Rehearse Correctly

Over-rehearsing can come across as inauthentic and stiff, but Bill Rosenthal, chief executive of Communispond, recommends rehearsing your presentation exactly the way you’ll deliver it on stage (at least once), so you are prepared and relaxed. “You may surprise yourself to see how much better you come across with each rehearsal,” says Rosenthal. When you don’t rehearse at all you risk losing your audience members. Sure, anyone can sound confident, but if you can’t remember which slide is next or what key points you’re trying to make, you might get confused on stage and that could ultimately confuse your audience. Practice may not make perfect, but that’s okay! You just need to come across as cool, calm, collected, prepared, and above all, authentically you.

Remember To Communicate, Not Perform

Don’t force ‘authentic’ body language. Have you ever had someone take your picture and suddenly you have no idea what to do with your hands? The end result is an awkward photo with unfortunate T-rex arms. A presentation can be like a live version of that, with people watching every move you make. Speaking coach and author Nick Morgan calls nonverbal communication the “second conversation” and explains that taking the time to focus on your messaging and key points instead of a calculated hand gesture will help you engage authentically with your audience through natural, relaxed body language. Morgan explains, “A change in nonverbal behavior can affect the spoken message.” Remember, that means for better or for worse.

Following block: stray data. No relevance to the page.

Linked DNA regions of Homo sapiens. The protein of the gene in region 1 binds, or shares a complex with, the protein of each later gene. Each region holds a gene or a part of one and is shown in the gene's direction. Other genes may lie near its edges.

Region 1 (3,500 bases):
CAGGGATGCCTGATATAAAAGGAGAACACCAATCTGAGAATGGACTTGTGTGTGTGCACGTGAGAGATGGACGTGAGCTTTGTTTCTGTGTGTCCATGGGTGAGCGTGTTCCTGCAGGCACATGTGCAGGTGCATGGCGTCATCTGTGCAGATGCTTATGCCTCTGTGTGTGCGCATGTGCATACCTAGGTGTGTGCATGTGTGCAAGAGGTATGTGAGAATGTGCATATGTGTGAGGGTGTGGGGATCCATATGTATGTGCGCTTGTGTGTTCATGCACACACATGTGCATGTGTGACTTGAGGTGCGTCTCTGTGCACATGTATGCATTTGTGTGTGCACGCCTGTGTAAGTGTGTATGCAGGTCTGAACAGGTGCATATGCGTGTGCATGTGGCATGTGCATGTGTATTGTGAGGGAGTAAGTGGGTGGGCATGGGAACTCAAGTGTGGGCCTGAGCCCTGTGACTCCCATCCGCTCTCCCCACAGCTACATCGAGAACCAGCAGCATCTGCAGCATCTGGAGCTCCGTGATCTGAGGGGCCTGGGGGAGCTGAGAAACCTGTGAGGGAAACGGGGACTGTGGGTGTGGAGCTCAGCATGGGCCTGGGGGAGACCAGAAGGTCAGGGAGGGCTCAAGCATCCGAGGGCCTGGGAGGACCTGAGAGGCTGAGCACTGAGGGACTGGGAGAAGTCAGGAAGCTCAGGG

Trust Yourself & Embrace It

The most important rule for authenticity? Stay true to yourself. If you trust yourself and you know what’s important to you, what you value, and what your strengths are, then you can bring that confidence to any message you’re presenting. Don’t worry about other people’s expectations and more importantly, drop your own. Miranda Morris, Ph.D., a clinical psychologist in Maryland recommends asking yourself if your own expectations are actually helpful, noting that big, over-the-top ambitions— like being flawless— aren’t as motivational as people think they are. In fact, they may even act as an obstacle and cause you to feel like a failure if (or when) you fall short. Want to avoid that feeling? (We do!) Morris advises, “Be flexible.” If you're still not convinced, we'll leave you with this quote from Brené Brown, “Imperfections are not inadequacies; they are reminders that we’re all in this together.”

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Stephanie Sparer

Stephanie Sparer

Stephanie Sparer is an Emmy award-winning writer who has contributed to Thought Catalog, Hello Giggles, and Heeb Magazine, amongst others. Despite being preoccupied with bows and a self-indulgent obsession with Woody Allen's early films, Stephanie had her first book, entitled "Maybe I Should Drink More," published by Thought Catalog Books in 2013. Sparer lives in Phoenix, Arizona.